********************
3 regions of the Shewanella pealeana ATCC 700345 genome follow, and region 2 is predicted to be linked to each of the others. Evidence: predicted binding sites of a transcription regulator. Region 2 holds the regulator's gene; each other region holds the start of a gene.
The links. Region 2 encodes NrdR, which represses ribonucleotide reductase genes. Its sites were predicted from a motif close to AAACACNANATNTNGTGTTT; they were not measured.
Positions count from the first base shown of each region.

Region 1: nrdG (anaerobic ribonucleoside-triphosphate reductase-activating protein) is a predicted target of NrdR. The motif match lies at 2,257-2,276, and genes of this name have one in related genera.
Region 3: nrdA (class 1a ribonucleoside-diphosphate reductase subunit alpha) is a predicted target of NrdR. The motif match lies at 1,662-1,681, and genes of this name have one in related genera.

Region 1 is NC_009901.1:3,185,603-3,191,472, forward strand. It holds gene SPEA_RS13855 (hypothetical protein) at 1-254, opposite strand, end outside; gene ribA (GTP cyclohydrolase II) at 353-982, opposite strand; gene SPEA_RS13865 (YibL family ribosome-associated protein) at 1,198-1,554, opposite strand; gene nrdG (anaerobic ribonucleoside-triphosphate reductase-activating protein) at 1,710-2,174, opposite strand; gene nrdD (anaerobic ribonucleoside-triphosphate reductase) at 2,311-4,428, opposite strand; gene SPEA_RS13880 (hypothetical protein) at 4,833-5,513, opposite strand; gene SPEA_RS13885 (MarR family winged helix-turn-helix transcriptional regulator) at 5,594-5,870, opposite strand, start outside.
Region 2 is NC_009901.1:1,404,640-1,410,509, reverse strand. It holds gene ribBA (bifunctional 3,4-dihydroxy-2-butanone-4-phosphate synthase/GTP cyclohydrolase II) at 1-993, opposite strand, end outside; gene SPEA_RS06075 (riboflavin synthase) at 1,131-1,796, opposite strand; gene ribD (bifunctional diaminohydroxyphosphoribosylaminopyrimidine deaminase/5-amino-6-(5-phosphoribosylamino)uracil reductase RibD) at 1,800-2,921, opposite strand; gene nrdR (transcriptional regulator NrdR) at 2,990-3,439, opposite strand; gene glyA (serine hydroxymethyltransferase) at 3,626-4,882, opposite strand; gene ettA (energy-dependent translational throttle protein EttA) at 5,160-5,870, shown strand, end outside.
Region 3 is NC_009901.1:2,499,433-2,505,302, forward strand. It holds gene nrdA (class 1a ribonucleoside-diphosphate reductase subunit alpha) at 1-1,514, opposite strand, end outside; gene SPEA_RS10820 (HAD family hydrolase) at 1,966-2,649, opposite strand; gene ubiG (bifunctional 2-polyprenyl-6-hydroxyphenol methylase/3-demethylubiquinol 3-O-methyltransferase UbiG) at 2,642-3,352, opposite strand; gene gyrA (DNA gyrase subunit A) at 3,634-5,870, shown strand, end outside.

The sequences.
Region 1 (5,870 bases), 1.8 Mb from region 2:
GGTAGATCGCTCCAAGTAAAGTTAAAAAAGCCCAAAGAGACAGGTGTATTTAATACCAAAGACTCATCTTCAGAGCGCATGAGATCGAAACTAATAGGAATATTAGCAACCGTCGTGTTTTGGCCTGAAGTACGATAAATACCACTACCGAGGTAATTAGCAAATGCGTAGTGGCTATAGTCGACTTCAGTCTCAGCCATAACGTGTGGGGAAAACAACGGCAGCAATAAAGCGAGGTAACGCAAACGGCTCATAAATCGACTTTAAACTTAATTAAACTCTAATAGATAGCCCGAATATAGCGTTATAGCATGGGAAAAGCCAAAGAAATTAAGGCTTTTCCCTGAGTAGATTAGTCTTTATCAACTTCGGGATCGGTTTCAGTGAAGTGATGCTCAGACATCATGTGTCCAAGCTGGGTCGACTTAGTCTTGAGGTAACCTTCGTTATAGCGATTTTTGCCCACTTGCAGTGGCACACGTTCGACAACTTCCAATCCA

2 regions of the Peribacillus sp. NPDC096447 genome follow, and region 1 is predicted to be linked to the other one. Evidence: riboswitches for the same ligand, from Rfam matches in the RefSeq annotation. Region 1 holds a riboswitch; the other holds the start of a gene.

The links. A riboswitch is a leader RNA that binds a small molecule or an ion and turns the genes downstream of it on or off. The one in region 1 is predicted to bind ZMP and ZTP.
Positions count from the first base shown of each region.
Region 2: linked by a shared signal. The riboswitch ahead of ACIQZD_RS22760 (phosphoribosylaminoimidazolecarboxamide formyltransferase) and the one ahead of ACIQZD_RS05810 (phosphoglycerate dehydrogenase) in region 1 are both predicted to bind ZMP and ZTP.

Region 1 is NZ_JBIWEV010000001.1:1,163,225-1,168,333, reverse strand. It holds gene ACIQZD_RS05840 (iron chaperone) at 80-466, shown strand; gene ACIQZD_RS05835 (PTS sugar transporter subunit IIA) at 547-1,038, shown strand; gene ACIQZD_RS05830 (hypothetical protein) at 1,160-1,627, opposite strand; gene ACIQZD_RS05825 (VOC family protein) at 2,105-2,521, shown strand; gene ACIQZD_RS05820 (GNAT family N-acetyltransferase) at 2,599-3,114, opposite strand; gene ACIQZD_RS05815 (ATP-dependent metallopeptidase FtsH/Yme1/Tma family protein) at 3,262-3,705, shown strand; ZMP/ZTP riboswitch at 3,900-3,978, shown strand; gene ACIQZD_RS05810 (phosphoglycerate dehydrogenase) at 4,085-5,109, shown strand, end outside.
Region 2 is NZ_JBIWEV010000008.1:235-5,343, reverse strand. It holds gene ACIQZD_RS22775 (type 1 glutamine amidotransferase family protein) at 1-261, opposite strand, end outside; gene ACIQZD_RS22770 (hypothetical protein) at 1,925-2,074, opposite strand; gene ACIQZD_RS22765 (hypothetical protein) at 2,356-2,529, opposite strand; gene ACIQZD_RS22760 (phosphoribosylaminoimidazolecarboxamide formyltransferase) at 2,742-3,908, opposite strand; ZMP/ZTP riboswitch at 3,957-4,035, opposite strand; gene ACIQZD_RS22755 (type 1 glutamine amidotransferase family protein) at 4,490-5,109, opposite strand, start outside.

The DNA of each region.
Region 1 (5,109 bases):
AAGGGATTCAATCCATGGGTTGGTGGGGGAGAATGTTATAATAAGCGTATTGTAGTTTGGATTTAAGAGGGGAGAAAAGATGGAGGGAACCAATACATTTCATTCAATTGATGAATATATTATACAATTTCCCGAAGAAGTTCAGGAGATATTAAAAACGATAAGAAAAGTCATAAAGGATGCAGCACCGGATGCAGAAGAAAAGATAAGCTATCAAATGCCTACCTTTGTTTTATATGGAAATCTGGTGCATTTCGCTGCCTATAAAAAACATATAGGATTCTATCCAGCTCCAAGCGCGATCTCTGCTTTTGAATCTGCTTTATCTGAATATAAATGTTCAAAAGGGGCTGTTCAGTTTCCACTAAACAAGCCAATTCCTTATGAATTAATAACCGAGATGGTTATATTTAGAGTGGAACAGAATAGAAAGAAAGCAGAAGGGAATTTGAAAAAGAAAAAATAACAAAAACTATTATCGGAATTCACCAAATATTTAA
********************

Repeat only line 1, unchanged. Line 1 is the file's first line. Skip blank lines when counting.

3 regions of the Shewanella pealeana ATCC 700345 genome follow, and region 2 is predicted to be linked to each of the others. Evidence: predicted binding sites of a transcription regulator. Region 2 holds the regulator's gene; each other region holds the start of a gene.